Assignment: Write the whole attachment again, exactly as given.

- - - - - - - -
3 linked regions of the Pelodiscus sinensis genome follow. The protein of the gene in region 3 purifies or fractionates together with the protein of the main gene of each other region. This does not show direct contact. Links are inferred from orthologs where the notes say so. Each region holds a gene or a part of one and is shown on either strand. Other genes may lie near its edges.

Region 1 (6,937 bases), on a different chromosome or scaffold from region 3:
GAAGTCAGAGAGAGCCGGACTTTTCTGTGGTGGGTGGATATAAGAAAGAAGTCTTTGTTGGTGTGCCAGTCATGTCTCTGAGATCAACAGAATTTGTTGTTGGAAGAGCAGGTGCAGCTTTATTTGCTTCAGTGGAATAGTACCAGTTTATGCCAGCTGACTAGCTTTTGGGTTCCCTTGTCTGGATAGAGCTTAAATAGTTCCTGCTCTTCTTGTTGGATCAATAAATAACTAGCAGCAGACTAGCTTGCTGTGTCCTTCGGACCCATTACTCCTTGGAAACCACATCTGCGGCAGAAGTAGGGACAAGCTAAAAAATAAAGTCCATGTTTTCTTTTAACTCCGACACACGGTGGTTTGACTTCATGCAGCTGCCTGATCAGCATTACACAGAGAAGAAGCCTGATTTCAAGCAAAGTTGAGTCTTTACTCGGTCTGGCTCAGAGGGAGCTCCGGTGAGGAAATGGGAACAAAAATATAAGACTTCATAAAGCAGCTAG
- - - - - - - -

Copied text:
3 linked regions of the Pelodiscus sinensis genome follow. The protein of the gene in region 3 purifies or fractionates together with the protein of the main gene of each other region. This does not show direct contact. Links are inferred from orthologs where the notes say so. Each region holds a gene or a part of one and is shown on either strand. Other genes may lie near its edges.

Region 1 (6,937 bases), on a different chromosome or scaffold from region 3:
GAAGTCAGAGAGAGCCGGACTTTTCTGTGGTGGGTGGATATAAGAAAGAAGTCTTTGTTGGTGTGCCAGTCATGTCTCTGAGATCAACAGAATTTGTTGTTGGAAGAGCAGGTGCAGCTTTATTTGCTTCAGTGGAATAGTACCAGTTTATGCCAGCTGACTAGCTTTTGGGTTCCCTTGTCTGGATAGAGCTTAAATAGTTCCTGCTCTTCTTGTTGGATCAATAAATAACTAGCAGCAGACTAGCTTGCTGTGTCCTTCGGACCCATTACTCCTTGGAAACCACATCTGCGGCAGAAGTAGGGACAAGCTAAAAAATAAAGTCCATGTTTTCTTTTAACTCCGACACACGGTGGTTTGACTTCATGCAGCTGCCTGATCAGCATTACACAGAGAAGAAGCCTGATTTCAAGCAAAGTTGAGTCTTTACTCGGTCTGGCTCAGAGGGAGCTCCGGTGAGGAAATGGGAACAAAAATATAAGACTTCATAAAGCAGCTAG